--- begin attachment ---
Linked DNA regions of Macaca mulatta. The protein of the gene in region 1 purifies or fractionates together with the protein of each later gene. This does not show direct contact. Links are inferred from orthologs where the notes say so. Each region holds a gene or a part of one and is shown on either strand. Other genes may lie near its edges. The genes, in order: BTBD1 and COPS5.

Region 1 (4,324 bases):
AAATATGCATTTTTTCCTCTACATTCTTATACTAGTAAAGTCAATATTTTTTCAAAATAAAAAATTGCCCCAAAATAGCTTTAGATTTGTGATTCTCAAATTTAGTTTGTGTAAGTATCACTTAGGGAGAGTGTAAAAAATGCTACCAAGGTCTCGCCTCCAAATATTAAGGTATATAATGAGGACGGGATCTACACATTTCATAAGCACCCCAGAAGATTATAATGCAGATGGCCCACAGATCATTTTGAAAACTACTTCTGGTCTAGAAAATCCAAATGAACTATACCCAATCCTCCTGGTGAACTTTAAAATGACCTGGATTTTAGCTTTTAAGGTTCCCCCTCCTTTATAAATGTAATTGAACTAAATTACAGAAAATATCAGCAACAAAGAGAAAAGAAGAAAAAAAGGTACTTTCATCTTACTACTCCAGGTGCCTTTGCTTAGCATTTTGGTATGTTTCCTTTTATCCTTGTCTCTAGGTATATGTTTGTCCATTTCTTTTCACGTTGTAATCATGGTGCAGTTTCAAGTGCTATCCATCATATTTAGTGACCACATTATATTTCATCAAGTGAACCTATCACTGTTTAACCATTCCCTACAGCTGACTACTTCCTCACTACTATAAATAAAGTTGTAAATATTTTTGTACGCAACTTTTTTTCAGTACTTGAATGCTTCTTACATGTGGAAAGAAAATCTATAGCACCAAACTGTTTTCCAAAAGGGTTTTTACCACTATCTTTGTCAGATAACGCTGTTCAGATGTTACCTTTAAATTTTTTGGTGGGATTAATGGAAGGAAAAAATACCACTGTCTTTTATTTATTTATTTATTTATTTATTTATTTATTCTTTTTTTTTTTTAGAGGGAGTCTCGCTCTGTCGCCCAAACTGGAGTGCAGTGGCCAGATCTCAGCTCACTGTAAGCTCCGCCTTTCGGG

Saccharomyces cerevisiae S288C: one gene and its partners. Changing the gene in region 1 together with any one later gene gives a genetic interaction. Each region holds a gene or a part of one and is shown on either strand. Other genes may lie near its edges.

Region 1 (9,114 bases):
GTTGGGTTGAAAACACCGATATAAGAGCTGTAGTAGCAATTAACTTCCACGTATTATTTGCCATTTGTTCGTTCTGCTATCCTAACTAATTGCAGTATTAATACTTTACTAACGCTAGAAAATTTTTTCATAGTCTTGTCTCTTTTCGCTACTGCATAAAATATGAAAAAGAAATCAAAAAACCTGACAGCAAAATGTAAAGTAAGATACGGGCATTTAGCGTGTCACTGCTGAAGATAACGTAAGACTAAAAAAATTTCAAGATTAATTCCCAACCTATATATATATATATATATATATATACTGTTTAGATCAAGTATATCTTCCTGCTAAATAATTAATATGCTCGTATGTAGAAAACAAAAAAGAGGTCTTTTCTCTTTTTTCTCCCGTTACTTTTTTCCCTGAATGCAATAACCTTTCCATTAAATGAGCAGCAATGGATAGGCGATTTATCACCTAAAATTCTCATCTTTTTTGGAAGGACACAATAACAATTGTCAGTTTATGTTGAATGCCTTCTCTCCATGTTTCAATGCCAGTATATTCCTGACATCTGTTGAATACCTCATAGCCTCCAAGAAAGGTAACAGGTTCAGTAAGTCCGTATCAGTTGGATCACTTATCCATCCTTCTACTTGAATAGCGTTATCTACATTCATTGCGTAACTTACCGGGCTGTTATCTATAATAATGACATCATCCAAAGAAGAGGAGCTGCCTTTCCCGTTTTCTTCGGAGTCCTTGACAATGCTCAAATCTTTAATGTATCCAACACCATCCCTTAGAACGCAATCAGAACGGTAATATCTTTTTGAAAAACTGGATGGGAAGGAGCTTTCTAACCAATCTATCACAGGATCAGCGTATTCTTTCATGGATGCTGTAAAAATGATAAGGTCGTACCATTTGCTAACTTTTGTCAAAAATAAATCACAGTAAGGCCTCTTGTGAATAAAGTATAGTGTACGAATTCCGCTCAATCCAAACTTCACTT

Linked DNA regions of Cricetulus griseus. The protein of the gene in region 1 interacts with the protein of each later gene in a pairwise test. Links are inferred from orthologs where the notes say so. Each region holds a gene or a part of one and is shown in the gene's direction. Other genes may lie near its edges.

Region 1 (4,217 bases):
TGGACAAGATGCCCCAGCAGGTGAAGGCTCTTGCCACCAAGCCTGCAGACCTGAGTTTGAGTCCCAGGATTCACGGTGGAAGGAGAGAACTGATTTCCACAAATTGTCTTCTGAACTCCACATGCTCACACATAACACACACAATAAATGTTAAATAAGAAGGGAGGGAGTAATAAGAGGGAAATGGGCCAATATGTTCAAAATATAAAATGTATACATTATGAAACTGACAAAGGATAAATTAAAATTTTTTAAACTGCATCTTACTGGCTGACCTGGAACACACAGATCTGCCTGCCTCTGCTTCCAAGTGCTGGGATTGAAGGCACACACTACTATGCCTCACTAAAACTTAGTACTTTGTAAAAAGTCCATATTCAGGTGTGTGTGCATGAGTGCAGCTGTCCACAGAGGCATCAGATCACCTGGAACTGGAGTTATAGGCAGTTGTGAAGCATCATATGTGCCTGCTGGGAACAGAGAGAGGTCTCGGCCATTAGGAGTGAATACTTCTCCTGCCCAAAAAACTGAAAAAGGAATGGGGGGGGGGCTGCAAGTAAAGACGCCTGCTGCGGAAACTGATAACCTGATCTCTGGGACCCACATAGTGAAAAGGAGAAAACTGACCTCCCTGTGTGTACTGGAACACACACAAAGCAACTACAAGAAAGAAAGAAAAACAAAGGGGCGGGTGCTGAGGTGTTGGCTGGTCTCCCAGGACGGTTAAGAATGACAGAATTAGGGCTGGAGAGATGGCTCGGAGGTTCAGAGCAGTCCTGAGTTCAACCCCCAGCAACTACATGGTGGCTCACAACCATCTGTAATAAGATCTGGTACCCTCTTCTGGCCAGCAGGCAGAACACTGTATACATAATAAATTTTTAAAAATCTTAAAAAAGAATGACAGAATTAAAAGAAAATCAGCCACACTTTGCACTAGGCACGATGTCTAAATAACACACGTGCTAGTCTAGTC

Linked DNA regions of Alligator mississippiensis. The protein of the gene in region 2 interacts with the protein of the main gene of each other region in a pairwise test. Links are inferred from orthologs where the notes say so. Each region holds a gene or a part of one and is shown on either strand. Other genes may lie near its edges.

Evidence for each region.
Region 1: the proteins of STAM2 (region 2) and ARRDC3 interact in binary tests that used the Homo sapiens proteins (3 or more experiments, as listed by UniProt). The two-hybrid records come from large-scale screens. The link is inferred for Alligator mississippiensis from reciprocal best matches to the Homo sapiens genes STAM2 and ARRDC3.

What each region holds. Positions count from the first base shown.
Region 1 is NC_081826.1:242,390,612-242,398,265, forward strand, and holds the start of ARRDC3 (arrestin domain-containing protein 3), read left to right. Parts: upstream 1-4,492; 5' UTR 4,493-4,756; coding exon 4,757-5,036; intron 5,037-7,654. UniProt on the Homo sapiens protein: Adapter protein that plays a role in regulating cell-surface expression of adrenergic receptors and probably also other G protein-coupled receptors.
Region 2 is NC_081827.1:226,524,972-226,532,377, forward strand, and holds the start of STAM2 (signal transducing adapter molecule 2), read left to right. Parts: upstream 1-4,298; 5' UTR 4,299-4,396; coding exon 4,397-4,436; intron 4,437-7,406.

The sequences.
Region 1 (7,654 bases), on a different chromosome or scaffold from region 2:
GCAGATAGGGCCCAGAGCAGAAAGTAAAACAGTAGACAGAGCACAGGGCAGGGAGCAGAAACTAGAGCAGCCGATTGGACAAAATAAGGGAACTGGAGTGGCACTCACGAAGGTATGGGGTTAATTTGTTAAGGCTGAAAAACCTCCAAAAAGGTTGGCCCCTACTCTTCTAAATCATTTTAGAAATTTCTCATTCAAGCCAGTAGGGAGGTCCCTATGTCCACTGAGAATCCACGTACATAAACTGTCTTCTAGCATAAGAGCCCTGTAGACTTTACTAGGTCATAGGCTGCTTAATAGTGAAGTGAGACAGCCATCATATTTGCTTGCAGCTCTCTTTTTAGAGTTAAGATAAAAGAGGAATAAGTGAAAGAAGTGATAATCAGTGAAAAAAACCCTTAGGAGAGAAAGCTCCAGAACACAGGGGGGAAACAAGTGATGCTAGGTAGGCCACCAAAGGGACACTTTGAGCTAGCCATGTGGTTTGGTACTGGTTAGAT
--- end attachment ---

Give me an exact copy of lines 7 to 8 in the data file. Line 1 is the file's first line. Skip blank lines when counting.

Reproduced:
Linked DNA regions of Cricetulus griseus. The protein of the gene in region 1 interacts with the protein of each later gene in a pairwise test. Links are inferred from orthologs where the notes say so. Each region holds a gene or a part of one and is shown in the gene's direction. Other genes may lie near its edges.

Region 1 (4,217 bases):